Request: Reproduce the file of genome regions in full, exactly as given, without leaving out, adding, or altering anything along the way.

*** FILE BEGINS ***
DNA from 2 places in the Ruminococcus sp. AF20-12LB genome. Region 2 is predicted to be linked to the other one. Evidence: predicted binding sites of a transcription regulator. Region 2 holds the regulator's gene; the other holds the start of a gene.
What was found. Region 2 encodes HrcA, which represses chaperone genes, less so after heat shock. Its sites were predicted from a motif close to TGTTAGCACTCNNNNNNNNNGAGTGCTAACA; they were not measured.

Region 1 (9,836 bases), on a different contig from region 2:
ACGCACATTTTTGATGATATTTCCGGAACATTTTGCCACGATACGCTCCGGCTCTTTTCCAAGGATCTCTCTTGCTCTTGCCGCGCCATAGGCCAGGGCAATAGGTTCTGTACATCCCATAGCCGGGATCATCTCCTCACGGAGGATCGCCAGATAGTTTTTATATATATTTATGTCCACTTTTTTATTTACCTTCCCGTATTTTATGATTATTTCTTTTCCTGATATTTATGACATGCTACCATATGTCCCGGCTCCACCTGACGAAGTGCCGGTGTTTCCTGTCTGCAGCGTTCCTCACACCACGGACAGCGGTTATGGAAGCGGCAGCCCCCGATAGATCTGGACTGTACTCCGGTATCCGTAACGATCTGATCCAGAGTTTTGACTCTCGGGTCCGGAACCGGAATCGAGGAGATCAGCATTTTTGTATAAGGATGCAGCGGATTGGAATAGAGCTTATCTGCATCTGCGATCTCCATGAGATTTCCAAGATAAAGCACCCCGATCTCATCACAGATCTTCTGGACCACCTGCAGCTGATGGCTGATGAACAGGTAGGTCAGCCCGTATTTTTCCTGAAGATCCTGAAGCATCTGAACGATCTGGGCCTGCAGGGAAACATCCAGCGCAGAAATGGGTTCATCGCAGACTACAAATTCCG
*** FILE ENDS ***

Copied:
DNA from 2 places in the Ruminococcus sp. AF20-12LB genome. Region 2 is predicted to be linked to the other one. Evidence: predicted binding sites of a transcription regulator. Region 2 holds the regulator's gene; the other holds the start of a gene.
What was found. Region 2 encodes HrcA, which represses chaperone genes, less so after heat shock. Its sites were predicted from a motif close to TGTTAGCACTCNNNNNNNNNGAGTGCTAACA; they were not measured.

Region 1 (9,836 bases), on a different contig from region 2:
ACGCACATTTTTGATGATATTTCCGGAACATTTTGCCACGATACGCTCCGGCTCTTTTCCAAGGATCTCTCTTGCTCTTGCCGCGCCATAGGCCAGGGCAATAGGTTCTGTACATCCCATAGCCGGGATCATCTCCTCACGGAGGATCGCCAGATAGTTTTTATATATATTTATGTCCACTTTTTTATTTACCTTCCCGTATTTTATGATTATTTCTTTTCCTGATATTTATGACATGCTACCATATGTCCCGGCTCCACCTGACGAAGTGCCGGTGTTTCCTGTCTGCAGCGTTCCTCACACCACGGACAGCGGTTATGGAAGCGGCAGCCCCCGATAGATCTGGACTGTACTCCGGTATCCGTAACGATCTGATCCAGAGTTTTGACTCTCGGGTCCGGAACCGGAATCGAGGAGATCAGCATTTTTGTATAAGGATGCAGCGGATTGGAATAGAGCTTATCTGCATCTGCGATCTCCATGAGATTTCCAAGATAAAGCACCCCGATCTCATCACAGATCTTCTGGACCACCTGCAGCTGATGGCTGATGAACAGGTAGGTCAGCCCGTATTTTTCCTGAAGATCCTGAAGCATCTGAACGATCTGGGCCTGCAGGGAAACATCCAGCGCAGAAATGGGTTCATCGCAGACTACAAATTCCG